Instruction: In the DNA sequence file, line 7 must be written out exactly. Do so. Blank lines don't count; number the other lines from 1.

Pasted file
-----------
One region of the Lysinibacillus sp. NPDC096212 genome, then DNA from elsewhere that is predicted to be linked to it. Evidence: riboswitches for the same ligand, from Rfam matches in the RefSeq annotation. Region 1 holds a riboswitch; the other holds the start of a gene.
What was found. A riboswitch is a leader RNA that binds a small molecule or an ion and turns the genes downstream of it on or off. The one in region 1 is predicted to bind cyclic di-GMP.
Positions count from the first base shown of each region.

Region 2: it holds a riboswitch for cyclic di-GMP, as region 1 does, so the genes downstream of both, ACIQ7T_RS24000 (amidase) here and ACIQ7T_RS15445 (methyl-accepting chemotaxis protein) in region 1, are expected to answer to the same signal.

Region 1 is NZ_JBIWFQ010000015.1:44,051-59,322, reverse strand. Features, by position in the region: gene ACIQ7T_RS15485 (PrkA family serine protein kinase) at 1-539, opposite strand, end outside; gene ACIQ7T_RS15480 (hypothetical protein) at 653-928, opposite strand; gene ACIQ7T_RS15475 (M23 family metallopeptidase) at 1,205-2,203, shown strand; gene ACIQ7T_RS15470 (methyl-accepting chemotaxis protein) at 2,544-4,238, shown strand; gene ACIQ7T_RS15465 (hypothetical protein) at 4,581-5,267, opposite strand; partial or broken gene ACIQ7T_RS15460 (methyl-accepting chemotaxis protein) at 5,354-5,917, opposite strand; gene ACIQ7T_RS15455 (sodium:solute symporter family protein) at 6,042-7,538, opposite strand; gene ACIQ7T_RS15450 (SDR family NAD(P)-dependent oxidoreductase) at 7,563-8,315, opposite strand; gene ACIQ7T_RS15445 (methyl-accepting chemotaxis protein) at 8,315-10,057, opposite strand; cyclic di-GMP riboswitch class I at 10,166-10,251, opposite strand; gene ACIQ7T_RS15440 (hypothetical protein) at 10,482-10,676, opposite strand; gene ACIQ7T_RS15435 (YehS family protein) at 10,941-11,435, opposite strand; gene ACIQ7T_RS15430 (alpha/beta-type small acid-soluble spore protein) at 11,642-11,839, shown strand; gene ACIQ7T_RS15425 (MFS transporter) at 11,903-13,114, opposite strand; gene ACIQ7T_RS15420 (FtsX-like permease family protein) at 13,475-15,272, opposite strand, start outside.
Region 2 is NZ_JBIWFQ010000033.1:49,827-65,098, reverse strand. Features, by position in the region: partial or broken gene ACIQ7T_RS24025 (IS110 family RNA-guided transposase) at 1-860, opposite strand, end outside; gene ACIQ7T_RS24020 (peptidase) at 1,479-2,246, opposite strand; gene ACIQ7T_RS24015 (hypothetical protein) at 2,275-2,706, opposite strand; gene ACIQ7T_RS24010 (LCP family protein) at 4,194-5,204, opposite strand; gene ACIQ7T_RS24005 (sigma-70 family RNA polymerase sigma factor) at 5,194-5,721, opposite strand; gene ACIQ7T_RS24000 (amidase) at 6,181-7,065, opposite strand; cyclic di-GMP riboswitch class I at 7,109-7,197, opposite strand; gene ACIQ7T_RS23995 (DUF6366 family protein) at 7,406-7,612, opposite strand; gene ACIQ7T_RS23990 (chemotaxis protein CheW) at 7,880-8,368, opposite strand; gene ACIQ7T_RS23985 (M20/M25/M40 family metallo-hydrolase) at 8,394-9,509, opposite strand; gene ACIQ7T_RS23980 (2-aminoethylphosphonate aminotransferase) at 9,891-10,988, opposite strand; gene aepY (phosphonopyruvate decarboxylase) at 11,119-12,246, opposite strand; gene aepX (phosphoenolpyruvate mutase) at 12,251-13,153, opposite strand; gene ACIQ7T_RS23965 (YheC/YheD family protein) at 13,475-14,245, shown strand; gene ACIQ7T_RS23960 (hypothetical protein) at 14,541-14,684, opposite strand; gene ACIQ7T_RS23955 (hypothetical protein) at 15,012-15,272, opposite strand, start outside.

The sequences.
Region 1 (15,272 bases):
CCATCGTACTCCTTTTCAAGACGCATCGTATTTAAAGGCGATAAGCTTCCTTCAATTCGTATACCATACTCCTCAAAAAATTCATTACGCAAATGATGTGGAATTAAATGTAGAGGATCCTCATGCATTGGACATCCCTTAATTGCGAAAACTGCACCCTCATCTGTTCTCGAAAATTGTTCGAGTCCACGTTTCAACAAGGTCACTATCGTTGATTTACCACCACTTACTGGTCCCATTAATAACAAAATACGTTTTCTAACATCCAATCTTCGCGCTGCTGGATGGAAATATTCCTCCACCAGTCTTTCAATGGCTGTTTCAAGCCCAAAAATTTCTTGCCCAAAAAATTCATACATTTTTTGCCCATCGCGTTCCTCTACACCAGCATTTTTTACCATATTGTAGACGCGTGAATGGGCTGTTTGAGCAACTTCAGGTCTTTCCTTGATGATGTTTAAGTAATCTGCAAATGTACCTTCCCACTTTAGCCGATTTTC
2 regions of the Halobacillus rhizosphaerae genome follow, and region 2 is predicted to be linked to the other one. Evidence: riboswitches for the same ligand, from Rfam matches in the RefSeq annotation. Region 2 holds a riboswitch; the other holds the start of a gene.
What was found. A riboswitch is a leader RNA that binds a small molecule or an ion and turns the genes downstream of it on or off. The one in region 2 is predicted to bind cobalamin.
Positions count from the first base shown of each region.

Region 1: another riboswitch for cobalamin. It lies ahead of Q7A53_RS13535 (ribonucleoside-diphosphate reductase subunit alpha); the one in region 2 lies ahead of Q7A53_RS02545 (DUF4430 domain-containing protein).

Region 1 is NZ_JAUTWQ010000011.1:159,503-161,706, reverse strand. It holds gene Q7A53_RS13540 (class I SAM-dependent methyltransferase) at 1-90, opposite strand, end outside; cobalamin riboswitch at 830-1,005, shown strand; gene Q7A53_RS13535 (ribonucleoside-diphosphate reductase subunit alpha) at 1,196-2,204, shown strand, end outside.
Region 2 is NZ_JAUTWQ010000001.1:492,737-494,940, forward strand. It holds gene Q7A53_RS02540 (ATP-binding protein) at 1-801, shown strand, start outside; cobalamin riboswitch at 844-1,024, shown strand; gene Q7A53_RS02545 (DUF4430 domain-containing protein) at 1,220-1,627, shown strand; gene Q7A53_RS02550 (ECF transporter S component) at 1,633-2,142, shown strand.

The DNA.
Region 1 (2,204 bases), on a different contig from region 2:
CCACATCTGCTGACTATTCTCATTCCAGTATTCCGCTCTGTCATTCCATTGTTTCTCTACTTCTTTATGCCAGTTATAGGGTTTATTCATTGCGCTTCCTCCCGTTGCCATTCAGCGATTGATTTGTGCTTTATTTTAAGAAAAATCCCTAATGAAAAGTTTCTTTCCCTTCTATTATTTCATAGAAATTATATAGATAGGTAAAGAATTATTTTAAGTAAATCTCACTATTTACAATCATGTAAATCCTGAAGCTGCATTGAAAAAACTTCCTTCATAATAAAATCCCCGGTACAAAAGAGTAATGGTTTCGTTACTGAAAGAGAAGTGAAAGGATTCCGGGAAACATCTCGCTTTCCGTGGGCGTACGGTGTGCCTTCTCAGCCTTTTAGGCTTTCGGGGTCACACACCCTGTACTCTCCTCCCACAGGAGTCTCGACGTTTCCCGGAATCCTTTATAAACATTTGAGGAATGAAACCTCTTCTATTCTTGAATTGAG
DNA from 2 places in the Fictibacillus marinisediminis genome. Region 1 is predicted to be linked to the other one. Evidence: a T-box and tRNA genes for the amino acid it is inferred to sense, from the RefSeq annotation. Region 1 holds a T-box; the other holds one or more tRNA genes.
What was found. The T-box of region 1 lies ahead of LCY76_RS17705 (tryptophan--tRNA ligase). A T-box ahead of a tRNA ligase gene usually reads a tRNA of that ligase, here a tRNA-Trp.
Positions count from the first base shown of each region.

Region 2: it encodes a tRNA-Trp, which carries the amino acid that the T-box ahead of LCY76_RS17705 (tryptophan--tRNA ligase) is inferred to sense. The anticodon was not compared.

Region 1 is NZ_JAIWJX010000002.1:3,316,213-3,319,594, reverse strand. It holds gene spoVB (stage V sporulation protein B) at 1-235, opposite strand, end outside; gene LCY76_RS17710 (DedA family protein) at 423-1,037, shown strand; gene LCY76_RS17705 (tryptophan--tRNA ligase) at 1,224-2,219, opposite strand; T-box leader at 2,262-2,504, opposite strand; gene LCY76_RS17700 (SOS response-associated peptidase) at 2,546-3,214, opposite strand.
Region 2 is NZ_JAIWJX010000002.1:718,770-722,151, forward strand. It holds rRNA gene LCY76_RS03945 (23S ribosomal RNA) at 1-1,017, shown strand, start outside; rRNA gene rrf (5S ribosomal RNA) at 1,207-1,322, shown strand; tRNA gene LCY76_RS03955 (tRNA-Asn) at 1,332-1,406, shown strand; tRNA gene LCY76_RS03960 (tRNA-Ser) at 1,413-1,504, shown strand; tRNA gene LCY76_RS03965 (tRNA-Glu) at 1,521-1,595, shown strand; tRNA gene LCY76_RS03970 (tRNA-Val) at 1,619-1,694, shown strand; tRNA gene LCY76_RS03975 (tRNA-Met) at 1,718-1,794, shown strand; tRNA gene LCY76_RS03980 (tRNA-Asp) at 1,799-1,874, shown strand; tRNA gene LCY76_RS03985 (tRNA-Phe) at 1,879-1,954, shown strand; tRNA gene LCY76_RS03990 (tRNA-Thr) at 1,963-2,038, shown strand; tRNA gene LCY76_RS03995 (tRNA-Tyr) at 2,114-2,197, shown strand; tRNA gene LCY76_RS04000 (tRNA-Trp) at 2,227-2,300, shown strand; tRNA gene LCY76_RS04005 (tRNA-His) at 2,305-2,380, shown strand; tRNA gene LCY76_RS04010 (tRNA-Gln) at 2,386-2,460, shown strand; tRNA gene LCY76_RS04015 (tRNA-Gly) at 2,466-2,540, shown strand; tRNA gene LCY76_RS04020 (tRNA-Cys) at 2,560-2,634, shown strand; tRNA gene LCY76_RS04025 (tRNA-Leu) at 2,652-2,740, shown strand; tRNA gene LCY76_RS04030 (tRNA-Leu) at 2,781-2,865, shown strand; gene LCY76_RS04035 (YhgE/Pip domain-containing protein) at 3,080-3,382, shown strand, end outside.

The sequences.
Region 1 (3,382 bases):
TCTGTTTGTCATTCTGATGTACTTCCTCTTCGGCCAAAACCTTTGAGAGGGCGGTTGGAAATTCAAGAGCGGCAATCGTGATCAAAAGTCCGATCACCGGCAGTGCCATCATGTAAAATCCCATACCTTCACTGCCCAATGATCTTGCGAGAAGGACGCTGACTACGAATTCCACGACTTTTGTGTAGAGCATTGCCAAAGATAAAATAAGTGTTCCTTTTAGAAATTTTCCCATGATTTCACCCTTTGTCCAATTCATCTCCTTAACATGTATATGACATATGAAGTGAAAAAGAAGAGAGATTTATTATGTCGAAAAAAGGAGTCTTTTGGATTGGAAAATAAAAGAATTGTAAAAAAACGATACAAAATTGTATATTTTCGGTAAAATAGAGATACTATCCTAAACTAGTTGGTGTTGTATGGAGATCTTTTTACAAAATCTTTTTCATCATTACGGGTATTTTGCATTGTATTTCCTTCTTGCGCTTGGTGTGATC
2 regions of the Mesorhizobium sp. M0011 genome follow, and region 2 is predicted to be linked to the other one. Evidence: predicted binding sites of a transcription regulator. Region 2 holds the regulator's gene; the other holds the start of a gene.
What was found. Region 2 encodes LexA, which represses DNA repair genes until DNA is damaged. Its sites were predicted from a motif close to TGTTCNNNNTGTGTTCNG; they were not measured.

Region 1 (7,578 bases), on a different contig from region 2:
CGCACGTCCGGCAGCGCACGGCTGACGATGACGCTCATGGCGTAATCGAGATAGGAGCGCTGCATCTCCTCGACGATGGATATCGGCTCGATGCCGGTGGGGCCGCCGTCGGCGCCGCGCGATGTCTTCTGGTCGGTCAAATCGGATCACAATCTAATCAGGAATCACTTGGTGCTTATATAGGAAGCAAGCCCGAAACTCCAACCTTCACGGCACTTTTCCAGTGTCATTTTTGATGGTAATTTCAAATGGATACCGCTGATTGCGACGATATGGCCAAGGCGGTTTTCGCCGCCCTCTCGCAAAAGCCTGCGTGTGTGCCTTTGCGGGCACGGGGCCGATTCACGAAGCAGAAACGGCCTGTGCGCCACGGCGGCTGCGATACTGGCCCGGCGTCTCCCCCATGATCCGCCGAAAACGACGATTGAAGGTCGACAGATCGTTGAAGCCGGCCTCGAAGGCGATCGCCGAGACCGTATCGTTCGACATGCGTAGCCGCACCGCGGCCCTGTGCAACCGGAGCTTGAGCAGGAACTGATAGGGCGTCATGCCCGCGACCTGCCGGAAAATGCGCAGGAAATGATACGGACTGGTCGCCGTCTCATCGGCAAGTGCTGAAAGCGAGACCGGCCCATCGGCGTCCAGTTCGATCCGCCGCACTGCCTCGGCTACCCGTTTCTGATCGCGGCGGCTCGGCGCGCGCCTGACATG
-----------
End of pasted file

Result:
The sequences.